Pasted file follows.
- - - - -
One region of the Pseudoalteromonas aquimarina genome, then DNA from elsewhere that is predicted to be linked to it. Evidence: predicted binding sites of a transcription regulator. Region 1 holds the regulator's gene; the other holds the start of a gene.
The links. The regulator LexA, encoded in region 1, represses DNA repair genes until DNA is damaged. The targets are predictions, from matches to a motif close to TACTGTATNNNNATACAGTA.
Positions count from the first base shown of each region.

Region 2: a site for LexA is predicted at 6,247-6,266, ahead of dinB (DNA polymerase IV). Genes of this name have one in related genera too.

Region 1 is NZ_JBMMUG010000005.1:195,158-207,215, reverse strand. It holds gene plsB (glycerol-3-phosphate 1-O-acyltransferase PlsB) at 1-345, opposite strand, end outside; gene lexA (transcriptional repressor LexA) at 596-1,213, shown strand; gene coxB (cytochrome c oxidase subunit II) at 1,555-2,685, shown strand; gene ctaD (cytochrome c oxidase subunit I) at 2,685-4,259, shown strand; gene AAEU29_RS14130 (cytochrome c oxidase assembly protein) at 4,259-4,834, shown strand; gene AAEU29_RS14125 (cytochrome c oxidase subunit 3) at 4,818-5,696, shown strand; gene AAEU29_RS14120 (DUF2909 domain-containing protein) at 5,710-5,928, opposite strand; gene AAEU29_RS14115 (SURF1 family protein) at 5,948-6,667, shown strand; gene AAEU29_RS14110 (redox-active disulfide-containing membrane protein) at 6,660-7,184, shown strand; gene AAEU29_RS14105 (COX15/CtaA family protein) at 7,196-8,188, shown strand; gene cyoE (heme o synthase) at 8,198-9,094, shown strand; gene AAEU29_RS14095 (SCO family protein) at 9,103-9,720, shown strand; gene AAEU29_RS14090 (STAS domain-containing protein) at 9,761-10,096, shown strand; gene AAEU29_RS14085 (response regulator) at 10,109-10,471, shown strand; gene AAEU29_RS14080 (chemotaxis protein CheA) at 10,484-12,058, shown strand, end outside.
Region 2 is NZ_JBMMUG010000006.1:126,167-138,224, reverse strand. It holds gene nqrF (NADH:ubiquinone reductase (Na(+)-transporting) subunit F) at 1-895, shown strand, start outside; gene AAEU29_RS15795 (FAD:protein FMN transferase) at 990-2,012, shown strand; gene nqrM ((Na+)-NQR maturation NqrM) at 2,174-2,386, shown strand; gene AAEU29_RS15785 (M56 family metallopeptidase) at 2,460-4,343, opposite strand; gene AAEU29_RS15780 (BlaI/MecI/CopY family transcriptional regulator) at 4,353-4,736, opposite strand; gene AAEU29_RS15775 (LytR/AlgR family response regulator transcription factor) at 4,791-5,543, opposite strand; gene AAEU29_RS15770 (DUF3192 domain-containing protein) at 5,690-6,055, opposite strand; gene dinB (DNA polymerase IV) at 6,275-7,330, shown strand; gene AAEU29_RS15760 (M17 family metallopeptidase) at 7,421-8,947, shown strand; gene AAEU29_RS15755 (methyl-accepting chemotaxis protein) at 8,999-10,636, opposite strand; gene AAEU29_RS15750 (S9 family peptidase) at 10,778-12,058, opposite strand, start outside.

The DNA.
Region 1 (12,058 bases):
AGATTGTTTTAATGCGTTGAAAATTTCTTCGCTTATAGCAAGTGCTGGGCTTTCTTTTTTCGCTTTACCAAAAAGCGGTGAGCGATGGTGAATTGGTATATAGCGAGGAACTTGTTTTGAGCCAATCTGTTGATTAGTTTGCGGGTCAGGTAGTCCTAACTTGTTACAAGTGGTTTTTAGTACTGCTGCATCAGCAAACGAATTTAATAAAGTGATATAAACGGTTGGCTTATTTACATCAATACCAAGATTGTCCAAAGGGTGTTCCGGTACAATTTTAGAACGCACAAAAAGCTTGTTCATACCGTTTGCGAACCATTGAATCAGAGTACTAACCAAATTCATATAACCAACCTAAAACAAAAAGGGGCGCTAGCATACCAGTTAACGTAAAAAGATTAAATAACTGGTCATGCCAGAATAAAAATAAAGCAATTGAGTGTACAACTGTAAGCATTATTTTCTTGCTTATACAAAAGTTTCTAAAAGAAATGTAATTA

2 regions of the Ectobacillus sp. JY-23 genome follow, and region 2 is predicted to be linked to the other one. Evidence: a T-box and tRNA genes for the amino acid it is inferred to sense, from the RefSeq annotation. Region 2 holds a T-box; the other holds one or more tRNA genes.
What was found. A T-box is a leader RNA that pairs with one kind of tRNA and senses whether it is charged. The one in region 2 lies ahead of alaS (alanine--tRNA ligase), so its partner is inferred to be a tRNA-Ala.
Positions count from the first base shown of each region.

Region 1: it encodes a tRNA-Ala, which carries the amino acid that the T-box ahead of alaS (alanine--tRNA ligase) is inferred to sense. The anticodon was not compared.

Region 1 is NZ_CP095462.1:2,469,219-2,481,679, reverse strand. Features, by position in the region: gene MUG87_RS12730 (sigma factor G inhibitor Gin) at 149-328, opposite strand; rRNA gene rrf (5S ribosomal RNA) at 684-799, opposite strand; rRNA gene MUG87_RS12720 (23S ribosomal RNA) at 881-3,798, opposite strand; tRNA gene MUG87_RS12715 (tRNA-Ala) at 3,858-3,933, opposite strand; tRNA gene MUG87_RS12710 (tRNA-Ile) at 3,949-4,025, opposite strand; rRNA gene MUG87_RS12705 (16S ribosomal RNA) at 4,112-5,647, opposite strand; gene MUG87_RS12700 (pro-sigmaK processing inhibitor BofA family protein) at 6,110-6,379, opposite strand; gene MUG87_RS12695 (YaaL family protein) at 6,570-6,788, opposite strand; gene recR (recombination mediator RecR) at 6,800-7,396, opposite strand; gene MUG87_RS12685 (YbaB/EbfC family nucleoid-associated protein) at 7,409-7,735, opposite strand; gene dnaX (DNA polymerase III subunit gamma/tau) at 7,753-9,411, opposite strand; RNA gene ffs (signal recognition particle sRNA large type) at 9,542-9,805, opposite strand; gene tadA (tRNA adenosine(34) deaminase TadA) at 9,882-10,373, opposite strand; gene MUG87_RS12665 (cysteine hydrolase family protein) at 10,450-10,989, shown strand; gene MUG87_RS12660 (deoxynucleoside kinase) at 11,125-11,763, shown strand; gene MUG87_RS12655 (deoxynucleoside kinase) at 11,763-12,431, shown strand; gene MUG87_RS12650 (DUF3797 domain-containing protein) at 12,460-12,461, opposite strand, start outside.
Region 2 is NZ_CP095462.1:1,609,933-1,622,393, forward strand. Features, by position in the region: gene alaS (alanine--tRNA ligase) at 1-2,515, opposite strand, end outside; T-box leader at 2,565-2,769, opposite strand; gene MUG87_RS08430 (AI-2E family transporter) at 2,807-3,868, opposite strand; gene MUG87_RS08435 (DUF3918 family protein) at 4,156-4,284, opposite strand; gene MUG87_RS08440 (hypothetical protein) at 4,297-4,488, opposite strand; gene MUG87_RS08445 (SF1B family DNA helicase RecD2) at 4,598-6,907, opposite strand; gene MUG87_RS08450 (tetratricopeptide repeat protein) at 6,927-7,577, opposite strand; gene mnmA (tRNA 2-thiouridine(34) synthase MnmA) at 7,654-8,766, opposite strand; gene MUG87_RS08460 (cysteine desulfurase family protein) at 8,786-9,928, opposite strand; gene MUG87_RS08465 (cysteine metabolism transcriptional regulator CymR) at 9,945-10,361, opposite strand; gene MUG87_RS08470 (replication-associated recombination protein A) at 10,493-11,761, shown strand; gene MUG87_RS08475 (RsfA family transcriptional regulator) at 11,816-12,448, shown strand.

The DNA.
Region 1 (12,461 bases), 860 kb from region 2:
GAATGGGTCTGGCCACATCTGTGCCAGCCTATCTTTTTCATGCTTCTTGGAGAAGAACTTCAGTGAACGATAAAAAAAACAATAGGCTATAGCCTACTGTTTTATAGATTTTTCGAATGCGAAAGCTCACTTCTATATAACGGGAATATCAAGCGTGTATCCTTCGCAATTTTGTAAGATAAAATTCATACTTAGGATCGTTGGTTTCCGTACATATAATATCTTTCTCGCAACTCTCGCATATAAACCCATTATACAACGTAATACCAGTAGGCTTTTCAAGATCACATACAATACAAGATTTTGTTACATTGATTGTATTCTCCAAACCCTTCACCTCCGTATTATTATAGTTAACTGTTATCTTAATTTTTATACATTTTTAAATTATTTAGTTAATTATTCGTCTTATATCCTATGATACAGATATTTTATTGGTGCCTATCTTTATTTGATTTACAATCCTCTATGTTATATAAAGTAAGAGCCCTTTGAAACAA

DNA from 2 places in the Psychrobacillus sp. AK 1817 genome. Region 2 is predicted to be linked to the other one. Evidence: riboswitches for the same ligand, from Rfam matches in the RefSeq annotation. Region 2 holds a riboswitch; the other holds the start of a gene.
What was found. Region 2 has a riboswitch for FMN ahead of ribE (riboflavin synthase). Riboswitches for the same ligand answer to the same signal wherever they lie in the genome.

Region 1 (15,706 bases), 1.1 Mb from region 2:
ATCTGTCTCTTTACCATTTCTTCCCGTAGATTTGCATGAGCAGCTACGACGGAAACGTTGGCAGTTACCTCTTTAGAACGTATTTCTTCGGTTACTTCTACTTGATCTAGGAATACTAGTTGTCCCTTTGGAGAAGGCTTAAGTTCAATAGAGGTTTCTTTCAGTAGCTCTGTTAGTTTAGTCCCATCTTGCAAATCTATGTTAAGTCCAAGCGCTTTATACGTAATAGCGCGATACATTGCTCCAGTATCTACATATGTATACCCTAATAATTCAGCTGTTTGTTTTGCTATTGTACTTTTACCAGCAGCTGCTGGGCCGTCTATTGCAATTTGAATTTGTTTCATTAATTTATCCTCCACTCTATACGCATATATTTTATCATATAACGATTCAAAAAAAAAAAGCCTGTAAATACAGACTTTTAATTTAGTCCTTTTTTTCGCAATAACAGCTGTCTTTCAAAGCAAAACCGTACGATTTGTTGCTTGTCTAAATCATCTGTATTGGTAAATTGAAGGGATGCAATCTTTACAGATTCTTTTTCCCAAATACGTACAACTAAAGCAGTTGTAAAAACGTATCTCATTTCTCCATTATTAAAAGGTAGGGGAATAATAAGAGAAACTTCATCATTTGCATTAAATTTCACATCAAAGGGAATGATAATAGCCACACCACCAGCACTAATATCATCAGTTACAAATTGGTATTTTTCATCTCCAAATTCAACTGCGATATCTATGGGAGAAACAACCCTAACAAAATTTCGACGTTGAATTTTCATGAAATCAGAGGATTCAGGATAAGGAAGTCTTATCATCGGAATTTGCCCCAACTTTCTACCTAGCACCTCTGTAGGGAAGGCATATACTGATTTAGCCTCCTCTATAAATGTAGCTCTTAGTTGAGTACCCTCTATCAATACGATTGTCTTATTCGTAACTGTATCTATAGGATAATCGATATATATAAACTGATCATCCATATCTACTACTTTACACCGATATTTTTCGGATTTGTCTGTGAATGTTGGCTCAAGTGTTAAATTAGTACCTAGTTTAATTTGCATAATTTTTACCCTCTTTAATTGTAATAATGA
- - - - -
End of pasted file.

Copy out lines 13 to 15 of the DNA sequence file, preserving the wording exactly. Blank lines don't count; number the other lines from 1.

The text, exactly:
Region 1: it encodes a tRNA-Ala, which carries the amino acid that the T-box ahead of alaS (alanine--tRNA ligase) is inferred to sense. The anticodon was not compared.

Region 1 is NZ_CP095462.1:2,469,219-2,481,679, reverse strand. Features, by position in the region: gene MUG87_RS12730 (sigma factor G inhibitor Gin) at 149-328, opposite strand; rRNA gene rrf (5S ribosomal RNA) at 684-799, opposite strand; rRNA gene MUG87_RS12720 (23S ribosomal RNA) at 881-3,798, opposite strand; tRNA gene MUG87_RS12715 (tRNA-Ala) at 3,858-3,933, opposite strand; tRNA gene MUG87_RS12710 (tRNA-Ile) at 3,949-4,025, opposite strand; rRNA gene MUG87_RS12705 (16S ribosomal RNA) at 4,112-5,647, opposite strand; gene MUG87_RS12700 (pro-sigmaK processing inhibitor BofA family protein) at 6,110-6,379, opposite strand; gene MUG87_RS12695 (YaaL family protein) at 6,570-6,788, opposite strand; gene recR (recombination mediator RecR) at 6,800-7,396, opposite strand; gene MUG87_RS12685 (YbaB/EbfC family nucleoid-associated protein) at 7,409-7,735, opposite strand; gene dnaX (DNA polymerase III subunit gamma/tau) at 7,753-9,411, opposite strand; RNA gene ffs (signal recognition particle sRNA large type) at 9,542-9,805, opposite strand; gene tadA (tRNA adenosine(34) deaminase TadA) at 9,882-10,373, opposite strand; gene MUG87_RS12665 (cysteine hydrolase family protein) at 10,450-10,989, shown strand; gene MUG87_RS12660 (deoxynucleoside kinase) at 11,125-11,763, shown strand; gene MUG87_RS12655 (deoxynucleoside kinase) at 11,763-12,431, shown strand; gene MUG87_RS12650 (DUF3797 domain-containing protein) at 12,460-12,461, opposite strand, start outside.
Region 2 is NZ_CP095462.1:1,609,933-1,622,393, forward strand. Features, by position in the region: gene alaS (alanine--tRNA ligase) at 1-2,515, opposite strand, end outside; T-box leader at 2,565-2,769, opposite strand; gene MUG87_RS08430 (AI-2E family transporter) at 2,807-3,868, opposite strand; gene MUG87_RS08435 (DUF3918 family protein) at 4,156-4,284, opposite strand; gene MUG87_RS08440 (hypothetical protein) at 4,297-4,488, opposite strand; gene MUG87_RS08445 (SF1B family DNA helicase RecD2) at 4,598-6,907, opposite strand; gene MUG87_RS08450 (tetratricopeptide repeat protein) at 6,927-7,577, opposite strand; gene mnmA (tRNA 2-thiouridine(34) synthase MnmA) at 7,654-8,766, opposite strand; gene MUG87_RS08460 (cysteine desulfurase family protein) at 8,786-9,928, opposite strand; gene MUG87_RS08465 (cysteine metabolism transcriptional regulator CymR) at 9,945-10,361, opposite strand; gene MUG87_RS08470 (replication-associated recombination protein A) at 10,493-11,761, shown strand; gene MUG87_RS08475 (RsfA family transcriptional regulator) at 11,816-12,448, shown strand.